Rebekah Eva Westberry, 22, International Event Management student


Why/How did you start modeling?

I joined my agency when they approached me through a mutual contact and decided to sign with them a few months after forming a relationship of trust with my agent. I began modeling as a way to enter the entertainment/ media industry because when I was younger I wanted to eventually be a TV/ events host.


What is the biggest challenge you have faced working as a model?

The biggest challenge has definitely been accustoming myself to the blunt criticism you often receive on the job. Unfortunately, in many cases – depending on the team you’re working with on a shoot – models are commonly treated as products, with little regard to the way that comments might make the model feel. I will never forget a shoot I did when I was 16 where the hairdresser told me I was balding and the photographer shouted for me to change positions because I looked fat. Despite this, I have also met many inspiring creatives and made good friends and connections through this job.


Is there discrimination in the industry?

I can only speak for commercial modeling as I don’t do high fashion, but there is definitely discrimination in terms of appearance (such as weight and height). I have also noticed discrimination regarding race or racial appearance. Coming from Singapore, I have only been exposed to the Asian market, but I’ve realised that most casting calls consist of descriptions relating to ethnicity such as “Pan Asian model” and “Eurasian model”. Although this benefitted me, as I am Eurasian, it is definitely unfair that someone could be rejected from a job because they aren’t or don’t look mixed.


What have you learned about yourself through this experience?

When I was first starting out, I quickly realised how easily I allowed the opinion of others to affect how I felt about myself. Over time I have grown a thicker skin which has been useful for work and for life generally.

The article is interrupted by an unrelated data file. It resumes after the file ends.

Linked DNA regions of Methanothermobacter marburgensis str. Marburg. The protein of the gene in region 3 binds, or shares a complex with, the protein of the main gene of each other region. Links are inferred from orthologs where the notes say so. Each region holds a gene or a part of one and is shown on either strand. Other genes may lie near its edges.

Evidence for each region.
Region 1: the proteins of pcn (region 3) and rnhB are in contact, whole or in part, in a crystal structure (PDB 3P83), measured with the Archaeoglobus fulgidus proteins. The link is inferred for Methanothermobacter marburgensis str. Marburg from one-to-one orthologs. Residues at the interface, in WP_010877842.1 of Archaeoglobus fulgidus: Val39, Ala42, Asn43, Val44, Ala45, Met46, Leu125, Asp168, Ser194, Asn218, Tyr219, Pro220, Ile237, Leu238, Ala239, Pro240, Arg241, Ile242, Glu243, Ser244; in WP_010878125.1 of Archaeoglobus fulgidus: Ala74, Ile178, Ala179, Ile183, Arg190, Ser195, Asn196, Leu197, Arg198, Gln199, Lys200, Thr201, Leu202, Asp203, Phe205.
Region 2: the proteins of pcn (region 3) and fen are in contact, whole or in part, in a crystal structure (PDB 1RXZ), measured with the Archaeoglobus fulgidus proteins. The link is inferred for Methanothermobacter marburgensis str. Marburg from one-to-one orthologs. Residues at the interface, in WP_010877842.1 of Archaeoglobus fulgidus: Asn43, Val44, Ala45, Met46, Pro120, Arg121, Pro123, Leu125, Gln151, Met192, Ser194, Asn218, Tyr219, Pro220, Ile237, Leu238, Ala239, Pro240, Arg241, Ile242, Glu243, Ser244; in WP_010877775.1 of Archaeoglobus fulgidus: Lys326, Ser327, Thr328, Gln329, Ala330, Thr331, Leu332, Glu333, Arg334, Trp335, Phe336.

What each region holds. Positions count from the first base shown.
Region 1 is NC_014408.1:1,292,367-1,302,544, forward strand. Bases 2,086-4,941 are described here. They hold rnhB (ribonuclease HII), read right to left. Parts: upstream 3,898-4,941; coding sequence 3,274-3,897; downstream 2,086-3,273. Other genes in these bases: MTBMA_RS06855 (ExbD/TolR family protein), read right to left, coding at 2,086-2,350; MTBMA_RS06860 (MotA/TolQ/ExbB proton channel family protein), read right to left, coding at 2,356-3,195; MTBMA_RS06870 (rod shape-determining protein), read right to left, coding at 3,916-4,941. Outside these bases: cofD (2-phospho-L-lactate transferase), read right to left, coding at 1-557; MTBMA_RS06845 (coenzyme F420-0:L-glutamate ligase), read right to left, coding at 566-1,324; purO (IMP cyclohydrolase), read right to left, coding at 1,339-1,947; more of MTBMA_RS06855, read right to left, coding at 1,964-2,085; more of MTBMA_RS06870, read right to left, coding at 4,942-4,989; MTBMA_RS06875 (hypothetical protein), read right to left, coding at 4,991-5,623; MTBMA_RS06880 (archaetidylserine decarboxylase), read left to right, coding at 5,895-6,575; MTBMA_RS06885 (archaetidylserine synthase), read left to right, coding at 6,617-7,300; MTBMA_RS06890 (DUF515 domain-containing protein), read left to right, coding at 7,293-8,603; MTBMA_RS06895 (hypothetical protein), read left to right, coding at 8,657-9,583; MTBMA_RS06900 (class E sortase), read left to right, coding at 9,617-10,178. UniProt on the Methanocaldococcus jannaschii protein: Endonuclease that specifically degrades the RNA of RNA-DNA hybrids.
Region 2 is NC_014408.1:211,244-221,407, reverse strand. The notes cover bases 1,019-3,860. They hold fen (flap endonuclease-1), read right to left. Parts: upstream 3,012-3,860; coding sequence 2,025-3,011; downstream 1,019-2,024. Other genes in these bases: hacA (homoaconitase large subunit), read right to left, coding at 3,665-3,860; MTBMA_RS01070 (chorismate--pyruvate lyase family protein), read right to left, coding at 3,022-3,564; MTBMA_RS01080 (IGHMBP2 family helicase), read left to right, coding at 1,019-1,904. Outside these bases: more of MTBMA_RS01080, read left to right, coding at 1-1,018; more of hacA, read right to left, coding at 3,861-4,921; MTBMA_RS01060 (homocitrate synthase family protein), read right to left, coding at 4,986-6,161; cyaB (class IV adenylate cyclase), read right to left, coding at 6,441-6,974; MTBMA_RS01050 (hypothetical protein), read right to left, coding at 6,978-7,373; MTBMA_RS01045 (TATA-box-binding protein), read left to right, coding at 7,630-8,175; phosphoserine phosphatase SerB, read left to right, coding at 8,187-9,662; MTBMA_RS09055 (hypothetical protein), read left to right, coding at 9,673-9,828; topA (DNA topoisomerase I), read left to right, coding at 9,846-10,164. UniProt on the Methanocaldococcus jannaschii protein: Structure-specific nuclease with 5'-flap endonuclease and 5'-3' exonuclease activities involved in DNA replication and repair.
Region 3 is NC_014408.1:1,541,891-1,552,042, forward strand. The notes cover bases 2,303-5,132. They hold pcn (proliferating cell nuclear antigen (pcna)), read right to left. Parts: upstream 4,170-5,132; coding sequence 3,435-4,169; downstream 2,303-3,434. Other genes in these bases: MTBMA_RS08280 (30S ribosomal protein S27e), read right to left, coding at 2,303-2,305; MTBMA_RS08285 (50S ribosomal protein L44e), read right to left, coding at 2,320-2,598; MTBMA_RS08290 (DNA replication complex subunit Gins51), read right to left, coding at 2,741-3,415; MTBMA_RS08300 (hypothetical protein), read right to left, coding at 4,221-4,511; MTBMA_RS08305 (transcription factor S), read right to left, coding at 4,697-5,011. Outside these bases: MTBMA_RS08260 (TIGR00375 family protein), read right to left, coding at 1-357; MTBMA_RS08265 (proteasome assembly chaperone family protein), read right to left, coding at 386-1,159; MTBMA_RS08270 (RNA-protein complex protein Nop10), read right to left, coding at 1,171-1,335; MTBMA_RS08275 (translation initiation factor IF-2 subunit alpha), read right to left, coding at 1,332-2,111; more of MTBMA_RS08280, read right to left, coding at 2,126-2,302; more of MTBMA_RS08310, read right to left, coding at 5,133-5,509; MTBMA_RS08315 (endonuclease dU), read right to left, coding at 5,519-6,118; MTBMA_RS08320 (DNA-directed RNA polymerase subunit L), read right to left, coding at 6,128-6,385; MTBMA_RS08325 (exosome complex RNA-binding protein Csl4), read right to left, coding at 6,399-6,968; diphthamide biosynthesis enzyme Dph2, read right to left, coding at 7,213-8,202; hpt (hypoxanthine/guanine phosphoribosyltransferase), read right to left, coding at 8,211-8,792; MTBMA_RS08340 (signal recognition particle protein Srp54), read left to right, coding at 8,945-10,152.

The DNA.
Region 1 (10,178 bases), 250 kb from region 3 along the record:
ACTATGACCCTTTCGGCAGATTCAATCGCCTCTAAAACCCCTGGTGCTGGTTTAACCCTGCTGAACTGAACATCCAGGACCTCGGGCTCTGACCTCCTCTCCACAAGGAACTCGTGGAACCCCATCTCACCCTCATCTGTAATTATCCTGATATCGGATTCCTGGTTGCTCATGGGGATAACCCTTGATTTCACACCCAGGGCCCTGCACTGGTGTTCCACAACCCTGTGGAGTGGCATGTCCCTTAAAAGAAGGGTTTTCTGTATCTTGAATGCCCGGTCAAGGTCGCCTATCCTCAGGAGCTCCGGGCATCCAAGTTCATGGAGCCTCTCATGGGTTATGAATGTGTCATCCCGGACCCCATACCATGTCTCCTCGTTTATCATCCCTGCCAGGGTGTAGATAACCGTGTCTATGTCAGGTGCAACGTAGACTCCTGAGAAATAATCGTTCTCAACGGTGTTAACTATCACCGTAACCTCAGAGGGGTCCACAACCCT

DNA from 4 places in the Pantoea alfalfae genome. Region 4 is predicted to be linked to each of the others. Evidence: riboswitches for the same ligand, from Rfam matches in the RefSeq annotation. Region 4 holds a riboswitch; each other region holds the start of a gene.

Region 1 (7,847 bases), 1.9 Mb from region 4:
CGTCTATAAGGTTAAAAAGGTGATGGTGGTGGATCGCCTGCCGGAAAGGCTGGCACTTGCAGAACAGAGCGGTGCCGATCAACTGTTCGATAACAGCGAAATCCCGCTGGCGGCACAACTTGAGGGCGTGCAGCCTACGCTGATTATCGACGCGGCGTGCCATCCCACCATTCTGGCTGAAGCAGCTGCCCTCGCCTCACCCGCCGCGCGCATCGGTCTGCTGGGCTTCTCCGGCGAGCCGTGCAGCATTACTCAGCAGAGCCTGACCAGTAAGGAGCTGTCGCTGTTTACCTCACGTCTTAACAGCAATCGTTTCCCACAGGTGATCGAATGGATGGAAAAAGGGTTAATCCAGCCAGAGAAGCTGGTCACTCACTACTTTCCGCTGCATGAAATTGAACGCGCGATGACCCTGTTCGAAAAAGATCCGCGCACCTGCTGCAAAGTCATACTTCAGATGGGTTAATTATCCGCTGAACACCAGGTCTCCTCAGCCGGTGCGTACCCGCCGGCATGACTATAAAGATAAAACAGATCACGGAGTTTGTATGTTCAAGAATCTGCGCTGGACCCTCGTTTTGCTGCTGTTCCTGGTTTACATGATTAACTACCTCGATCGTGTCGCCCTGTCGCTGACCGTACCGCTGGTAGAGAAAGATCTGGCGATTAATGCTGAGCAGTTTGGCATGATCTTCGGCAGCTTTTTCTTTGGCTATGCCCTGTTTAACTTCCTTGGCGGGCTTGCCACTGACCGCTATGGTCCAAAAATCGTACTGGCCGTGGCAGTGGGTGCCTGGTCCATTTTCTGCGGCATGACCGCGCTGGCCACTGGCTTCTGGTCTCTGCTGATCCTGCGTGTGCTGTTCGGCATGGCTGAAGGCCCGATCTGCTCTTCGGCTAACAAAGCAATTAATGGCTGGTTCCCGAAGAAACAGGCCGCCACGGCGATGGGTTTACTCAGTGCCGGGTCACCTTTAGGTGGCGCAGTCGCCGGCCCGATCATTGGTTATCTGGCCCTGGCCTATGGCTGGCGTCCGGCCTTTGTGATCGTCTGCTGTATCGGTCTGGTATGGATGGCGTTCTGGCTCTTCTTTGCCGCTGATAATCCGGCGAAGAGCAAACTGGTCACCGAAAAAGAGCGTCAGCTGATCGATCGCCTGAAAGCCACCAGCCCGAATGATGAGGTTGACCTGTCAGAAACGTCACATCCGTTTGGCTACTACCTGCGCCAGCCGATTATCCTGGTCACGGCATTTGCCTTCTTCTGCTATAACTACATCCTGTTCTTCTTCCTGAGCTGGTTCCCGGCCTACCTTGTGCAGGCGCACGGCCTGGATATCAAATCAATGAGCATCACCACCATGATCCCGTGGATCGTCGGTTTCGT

What is the most positive thing you have taken? Are there any life lessons you can think about?

In an industry revolving around appearance, it’s so easy to convince yourself that this is all that matters. Ironically, my main takeaway from modeling has been that, above anything else, a great personality and treating others with kindness and respect triumphs over a beautiful appearance every single time.


What would you say to another student (young person) that wants to pursue this? What advice would you give?

I would say that modeling is not as glamorous as what it appears to be, especially when you’re not a Gigi or Kendall! A lot of 5am call times and 13h work days are involved. I’d also emphasize the importance of having an agent that truly has your best interests in mind. Many young girls and boys are exploited in this industry for not knowing better; even one inappropriate picture or video can affect your future prospects. Lastly, rejection is a big part of the job, not everyone is going to like you, but that’s only normal. I think I’ve mainly made modeling come across as nothing but negative, but of course the job has many upsides too! On top of the excitement of an ever-changing work day, the job gives you amazing opportunities to travel and meet new people; it’s very unpredictable and definitely not boring!


Does it impact your student life? How do you balance student life and work?

I only work in the summer, Christmas and Easter breaks so it doesn’t interfere with my uni work/ life.


Do other students treat you differently because of your profession?

Definitely not, although my friends find it hilarious and send screenshots when they see an ad that I did.


Do you absolutely love the fact that you got involved in the industry? Do you have any regrets?

I definitely don’t have any regrets about joining this industry, because it has opened doors for me in media, entertainment and even marketing and advertising, which was my initial goal when I started. On top of that it has helped me become more mature and taught me what being professional in the workplace really means.


Text by Elpida Komianou

All photos provided by Rebekah Eva Westberry.

Special thanks to Rebekah for your participation.